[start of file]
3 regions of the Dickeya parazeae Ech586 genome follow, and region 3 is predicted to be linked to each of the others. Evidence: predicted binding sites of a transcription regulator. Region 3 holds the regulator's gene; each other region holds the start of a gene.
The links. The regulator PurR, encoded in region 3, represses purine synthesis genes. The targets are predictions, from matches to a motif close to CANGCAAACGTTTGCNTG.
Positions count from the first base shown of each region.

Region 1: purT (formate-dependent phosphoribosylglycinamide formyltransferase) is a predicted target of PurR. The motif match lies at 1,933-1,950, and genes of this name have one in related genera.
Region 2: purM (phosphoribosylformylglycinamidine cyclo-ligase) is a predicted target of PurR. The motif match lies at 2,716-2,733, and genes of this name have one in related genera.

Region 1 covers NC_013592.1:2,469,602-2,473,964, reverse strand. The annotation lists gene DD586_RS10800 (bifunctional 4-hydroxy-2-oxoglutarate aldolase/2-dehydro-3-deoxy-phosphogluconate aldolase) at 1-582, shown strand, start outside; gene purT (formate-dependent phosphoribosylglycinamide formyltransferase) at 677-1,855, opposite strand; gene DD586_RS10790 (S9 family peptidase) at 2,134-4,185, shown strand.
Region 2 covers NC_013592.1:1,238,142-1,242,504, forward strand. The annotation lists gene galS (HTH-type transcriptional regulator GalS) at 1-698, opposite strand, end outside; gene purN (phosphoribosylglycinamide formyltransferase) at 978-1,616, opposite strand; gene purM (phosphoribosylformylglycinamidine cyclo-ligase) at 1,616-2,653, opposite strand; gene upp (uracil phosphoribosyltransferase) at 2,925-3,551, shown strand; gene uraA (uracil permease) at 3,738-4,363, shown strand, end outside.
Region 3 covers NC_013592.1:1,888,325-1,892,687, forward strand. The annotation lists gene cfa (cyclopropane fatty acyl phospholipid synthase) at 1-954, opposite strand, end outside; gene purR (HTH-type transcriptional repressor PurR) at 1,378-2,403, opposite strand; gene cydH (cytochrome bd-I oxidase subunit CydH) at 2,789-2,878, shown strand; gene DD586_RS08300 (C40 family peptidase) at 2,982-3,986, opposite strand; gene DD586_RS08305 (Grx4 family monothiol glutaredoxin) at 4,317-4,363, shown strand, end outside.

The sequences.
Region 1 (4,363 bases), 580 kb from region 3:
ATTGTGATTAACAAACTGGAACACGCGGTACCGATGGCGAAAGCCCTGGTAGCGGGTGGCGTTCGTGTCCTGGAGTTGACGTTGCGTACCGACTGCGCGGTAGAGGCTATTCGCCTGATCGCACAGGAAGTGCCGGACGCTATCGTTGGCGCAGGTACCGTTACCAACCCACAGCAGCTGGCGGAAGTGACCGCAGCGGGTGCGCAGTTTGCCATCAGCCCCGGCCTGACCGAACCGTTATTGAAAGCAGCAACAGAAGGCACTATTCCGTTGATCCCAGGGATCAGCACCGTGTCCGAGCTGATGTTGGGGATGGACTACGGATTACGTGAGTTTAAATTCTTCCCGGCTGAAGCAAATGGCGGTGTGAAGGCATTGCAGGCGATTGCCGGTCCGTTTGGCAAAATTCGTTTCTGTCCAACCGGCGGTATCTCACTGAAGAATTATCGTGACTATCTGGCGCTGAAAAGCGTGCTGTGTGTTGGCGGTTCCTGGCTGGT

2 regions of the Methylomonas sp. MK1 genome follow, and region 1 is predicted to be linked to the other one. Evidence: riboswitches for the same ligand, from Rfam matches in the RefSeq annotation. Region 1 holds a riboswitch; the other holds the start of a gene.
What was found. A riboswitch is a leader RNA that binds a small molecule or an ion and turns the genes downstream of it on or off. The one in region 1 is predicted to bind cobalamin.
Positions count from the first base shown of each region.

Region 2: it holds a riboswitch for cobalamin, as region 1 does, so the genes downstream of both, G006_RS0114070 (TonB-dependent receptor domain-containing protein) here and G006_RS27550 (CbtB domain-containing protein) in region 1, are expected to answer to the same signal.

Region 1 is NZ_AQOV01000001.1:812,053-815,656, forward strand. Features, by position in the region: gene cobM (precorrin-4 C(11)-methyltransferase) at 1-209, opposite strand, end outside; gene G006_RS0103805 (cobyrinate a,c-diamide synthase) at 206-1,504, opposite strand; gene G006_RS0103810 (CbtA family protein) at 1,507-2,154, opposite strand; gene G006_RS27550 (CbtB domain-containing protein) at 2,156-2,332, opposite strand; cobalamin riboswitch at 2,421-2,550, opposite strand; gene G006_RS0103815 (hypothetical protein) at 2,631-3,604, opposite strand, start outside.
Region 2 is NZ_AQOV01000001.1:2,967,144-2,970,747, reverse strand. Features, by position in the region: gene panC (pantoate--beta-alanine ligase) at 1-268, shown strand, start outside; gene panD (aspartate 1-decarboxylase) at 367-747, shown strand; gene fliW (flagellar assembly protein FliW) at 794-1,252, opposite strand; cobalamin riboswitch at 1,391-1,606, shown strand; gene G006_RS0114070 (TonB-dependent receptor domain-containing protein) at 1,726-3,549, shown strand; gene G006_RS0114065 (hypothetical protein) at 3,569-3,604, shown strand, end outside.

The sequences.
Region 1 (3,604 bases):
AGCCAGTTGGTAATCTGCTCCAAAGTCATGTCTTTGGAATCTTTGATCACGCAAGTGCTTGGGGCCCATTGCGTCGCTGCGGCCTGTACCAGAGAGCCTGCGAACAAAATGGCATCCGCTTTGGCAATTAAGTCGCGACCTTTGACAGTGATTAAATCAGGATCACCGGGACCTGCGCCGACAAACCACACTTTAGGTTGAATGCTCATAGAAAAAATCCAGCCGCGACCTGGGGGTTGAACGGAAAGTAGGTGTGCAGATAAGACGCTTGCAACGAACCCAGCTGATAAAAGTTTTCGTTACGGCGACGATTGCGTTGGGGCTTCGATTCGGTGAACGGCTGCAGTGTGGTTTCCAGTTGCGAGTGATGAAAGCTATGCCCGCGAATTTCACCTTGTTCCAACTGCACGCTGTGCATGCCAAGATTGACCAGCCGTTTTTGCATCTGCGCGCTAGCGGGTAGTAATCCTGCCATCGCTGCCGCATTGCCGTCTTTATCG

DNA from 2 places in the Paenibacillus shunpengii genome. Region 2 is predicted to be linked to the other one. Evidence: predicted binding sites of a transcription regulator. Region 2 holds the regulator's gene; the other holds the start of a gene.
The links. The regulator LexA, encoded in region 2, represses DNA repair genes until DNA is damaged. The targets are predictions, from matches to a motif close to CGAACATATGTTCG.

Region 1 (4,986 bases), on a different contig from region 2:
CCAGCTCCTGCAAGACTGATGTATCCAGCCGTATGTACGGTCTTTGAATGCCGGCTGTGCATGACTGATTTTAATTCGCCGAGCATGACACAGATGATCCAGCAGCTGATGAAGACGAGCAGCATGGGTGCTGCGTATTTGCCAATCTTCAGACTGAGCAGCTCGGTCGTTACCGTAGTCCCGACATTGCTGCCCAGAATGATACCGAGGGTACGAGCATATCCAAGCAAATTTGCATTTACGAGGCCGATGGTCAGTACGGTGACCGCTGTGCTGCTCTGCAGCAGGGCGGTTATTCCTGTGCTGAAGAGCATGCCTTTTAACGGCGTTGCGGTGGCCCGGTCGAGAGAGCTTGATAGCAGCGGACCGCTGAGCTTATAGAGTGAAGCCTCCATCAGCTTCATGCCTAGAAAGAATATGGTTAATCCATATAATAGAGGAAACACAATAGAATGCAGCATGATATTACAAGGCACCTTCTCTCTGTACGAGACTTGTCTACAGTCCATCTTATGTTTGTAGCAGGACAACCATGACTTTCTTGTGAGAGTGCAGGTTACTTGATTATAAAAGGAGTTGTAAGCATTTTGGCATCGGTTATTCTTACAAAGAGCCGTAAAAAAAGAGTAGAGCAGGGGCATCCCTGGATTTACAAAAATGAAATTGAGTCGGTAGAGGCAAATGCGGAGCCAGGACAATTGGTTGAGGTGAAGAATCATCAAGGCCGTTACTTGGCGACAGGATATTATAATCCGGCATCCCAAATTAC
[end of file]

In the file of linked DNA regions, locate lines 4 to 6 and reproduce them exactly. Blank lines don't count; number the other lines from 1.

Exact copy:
Region 1: purT (formate-dependent phosphoribosylglycinamide formyltransferase) is a predicted target of PurR. The motif match lies at 1,933-1,950, and genes of this name have one in related genera.
Region 2: purM (phosphoribosylformylglycinamidine cyclo-ligase) is a predicted target of PurR. The motif match lies at 2,716-2,733, and genes of this name have one in related genera.

Region 1 covers NC_013592.1:2,469,602-2,473,964, reverse strand. The annotation lists gene DD586_RS10800 (bifunctional 4-hydroxy-2-oxoglutarate aldolase/2-dehydro-3-deoxy-phosphogluconate aldolase) at 1-582, shown strand, start outside; gene purT (formate-dependent phosphoribosylglycinamide formyltransferase) at 677-1,855, opposite strand; gene DD586_RS10790 (S9 family peptidase) at 2,134-4,185, shown strand.